Tony and Dol Fletcher of Old Woking.
The late Tony Fetcher and his wife, Dol, of Old Woking flew in the Pyrford Social R.P.C. and two nicer people you couldn't find! They won the Nantes Yearling Derby and were the first L&SECC winners of the ‘Brooker Gold Cup’ in 1998. Their record in the L&SECC was outstanding since joining the club in 1994, winning countless positions including: 1998 1st open Nantes (Yearling Derby), 6th open Guernsey; 1997 2nd open Alencon; 1995 4th open Angers, 7th open Poitiers, 7th open Vire; 1994 9th open Corancez. A brilliant loft performance! Tony and Dol's Nantes Yearling Derby winner was their Janssen blue cock called ‘Blue Fly’, bred down from Ponderosa bloodlines with his dam, a wonderful blue hen, winning 1st club, 1st Federation as a young bird. He was a widowhood cock, paired up two days before he was sent to the Nantes Classic and had previously won 43rd open L&SECC Alencon in 1998. This game cock is medium apple-bodied in the hand and had a full wing when he won the 1998 Nantes Classic, which was a wonderful performance. Tony had been in pigeon racing for over 20 years at that time, having previously been a budgie breeder and to say that he was thrilled to win the Classic would be an understatement.
The main racing loft was 18ft x 6ft with open-door trapping, grilled floors and was made up of three sections. The loft had a lucky horseshoe, which I noticed was fixed upside down and when I asked Tony why it was fixed this way, he said that in Belgium they practise this 'to pour the bad luck out’. Since he turned the lucky horseshoe over in 1994, he had had fantastic success! He raced 12 cocks on the widowhood system and they competed up to 400 miles, being normally re-paired for the long-distance races at the end of the season. The cocks raced every two weeks, being broken down after the race, at which time their com was beefed up with peanuts for the long-distance events. They were paired up on 7th January and were trained hard for ten days before the first Federation race, with the odd toss in the season. They were flown out around the loft for one hour morning and evening and were fed at the same time every day. The cocks were shown the hens on marking night and got their female on their return from the race. Their stock loft was full of successful Classic pigeons including ‘Flash’, winner of 2nd open Alencon L&SECC, 7th open Poitiers L&SECC and ‘YoungStretch’, winner of 1st club, 1st Three Borders Federation Weymouth, 6th open Guernsey L&SECC. A brilliant family of pigeons!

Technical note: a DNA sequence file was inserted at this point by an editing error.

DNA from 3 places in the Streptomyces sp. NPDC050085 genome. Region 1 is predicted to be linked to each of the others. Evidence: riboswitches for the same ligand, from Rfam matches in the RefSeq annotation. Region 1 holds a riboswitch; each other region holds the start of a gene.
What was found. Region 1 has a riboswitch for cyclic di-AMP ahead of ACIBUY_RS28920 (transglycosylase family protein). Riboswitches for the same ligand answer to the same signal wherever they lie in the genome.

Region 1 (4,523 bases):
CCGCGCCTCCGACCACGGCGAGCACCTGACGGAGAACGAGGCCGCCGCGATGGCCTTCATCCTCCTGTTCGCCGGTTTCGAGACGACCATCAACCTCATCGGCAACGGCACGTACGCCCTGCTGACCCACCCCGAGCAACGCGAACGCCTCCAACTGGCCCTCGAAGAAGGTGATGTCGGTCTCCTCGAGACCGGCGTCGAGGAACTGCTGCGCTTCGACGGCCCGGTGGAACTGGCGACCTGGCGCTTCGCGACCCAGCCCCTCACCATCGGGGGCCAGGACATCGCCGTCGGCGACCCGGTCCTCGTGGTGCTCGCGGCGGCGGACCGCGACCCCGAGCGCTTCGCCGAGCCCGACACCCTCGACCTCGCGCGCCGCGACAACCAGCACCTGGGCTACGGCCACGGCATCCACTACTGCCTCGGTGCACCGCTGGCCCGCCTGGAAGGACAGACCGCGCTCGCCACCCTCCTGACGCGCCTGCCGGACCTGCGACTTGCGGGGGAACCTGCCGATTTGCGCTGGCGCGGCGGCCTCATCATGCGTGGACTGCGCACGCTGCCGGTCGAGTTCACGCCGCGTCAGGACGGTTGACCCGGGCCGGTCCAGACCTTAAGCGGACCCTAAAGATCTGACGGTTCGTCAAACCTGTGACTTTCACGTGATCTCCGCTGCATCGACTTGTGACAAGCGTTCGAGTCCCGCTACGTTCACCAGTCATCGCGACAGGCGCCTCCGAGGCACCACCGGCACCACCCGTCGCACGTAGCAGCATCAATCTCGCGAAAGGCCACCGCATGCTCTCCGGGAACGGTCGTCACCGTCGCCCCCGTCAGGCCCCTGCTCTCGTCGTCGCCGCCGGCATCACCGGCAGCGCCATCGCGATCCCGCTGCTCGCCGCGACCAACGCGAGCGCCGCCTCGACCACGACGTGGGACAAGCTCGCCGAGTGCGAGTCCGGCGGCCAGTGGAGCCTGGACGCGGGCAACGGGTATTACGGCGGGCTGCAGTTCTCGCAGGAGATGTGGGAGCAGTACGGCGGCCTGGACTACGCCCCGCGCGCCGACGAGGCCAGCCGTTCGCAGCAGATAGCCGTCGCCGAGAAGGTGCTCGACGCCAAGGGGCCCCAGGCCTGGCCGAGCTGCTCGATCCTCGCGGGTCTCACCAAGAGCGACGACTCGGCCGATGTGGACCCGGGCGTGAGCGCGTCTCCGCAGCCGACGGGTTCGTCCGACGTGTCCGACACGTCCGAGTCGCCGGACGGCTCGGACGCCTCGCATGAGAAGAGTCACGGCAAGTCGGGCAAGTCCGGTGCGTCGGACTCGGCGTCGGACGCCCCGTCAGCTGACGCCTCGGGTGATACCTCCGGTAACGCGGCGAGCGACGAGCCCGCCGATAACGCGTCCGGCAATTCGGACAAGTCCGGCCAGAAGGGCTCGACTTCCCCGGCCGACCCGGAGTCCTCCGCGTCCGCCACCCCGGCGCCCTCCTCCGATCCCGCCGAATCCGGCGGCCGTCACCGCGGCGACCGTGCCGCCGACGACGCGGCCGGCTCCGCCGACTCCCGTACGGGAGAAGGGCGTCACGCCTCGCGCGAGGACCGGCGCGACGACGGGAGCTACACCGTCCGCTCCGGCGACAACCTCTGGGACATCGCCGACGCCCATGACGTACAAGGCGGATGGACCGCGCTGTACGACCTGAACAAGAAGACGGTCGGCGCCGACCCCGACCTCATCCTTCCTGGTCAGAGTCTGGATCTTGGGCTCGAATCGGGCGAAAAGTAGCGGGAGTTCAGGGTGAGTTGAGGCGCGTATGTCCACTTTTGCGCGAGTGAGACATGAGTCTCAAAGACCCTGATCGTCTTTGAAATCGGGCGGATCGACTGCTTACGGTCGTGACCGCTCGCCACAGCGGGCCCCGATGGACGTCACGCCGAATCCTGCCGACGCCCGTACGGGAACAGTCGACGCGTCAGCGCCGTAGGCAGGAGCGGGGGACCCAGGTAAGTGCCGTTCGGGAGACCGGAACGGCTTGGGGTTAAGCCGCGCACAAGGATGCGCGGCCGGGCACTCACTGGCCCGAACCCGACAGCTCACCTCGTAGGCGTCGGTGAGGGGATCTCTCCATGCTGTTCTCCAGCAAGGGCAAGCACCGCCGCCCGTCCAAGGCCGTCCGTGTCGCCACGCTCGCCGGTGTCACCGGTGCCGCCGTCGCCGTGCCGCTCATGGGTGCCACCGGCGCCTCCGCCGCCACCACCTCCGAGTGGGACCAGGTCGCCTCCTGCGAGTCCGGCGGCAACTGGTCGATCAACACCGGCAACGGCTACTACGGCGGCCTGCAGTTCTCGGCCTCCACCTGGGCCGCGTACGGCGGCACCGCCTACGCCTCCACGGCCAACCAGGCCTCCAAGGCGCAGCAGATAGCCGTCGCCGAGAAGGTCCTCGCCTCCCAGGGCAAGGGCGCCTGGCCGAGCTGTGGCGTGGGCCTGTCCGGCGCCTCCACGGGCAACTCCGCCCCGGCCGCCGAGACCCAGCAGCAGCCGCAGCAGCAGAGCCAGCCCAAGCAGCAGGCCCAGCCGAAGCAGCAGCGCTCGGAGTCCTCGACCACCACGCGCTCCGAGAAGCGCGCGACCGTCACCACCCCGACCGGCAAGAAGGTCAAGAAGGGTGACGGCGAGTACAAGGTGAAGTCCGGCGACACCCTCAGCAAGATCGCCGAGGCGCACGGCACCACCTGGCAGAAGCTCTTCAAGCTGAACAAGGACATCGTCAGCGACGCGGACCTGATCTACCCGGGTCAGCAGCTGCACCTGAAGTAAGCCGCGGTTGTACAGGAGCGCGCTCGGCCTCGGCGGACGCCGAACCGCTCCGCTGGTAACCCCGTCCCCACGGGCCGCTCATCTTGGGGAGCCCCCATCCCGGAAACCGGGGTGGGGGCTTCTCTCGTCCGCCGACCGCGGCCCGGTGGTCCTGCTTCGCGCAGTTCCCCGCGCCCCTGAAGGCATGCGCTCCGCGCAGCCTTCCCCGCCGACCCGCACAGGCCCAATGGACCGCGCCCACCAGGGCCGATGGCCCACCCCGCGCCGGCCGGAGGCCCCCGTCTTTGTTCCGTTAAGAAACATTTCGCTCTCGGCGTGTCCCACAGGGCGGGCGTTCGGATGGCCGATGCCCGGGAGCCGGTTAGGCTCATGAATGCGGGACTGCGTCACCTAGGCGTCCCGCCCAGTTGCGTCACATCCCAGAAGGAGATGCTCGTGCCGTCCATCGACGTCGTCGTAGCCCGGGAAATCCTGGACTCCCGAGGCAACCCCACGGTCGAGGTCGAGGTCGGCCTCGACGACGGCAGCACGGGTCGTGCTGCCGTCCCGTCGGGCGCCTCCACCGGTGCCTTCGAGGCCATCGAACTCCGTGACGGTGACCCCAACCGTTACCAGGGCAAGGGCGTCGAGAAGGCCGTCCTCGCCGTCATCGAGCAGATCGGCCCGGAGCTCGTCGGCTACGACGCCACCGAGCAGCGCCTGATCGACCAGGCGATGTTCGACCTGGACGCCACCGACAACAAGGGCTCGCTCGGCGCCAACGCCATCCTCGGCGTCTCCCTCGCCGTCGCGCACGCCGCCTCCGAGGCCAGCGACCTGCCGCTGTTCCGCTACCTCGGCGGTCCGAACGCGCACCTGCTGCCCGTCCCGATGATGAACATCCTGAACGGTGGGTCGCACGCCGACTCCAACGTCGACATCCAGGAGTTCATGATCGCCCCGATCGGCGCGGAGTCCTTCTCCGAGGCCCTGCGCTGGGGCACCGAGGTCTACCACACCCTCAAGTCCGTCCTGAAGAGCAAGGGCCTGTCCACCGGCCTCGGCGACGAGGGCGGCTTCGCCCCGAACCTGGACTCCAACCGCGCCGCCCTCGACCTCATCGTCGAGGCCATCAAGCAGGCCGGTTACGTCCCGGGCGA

Callum Edmiston of Horley.
The London & South East Classic Club sent 836 birds to Pau in 1997 and the weekend after the Blue Riband race I made the 30 mile drive to Horley near Gatwick Airport to see the Classic winner owned by Cullum Edmiston. His Pau champion, a Busschaert dark chequer hen called ‘Redburn Mary’ was clocked on the day of liberation, flying 540 miles to chipping eggs. This hen was pure class, having only seven races in her three seasons racing and previously won in 1996: 24th open L&SECC Pau, 1997: 2nd section BBC Nantes, a very hard race, then went on to win 1st open Pau in the Classic. She flew 540 miles on the day from Pau and had never raced inland. This game hen was bred by Cullum's father from the Bradley Brothers bloodlines and her sire won 1st open Solent Federation (6,000 birds) by over 60ypm clear.
Cullum had been in the sport for 25 years, previously racing in partnership with his father up to 10 years previous when he moved to Horley and started up on his own. He never races in a Saturday club and was only interested in 500 mile on the day racing. His record at the time in the Pau Classic since living at his present address is 1994: 4th, 21st, 23rd open, 1996: 13th, 19th, 24th, 28th, 38th open and then 1st open in 1997. The loft had won many major open positions in the shorter Classics, but Cullum wasn’t really interested in those events. He kept only 12 pairs of racers, which were mainly of the Tom Gilbertson of Cumbria family and paired up on 7th February. His system of racing was basically natural, but in 1997 they reared one youngster and then were put on a roundabout system. The racers were trained hard including four single-ups from Dover and two from Weymouth before all going to the 1997 Alencon Classic. Then they were paired up just before the Pau Classic and had peanuts added to their mixture. Cullum's young birds got about 50 or 60 training tosses from the south coast and all went to the Young Bird Classic race.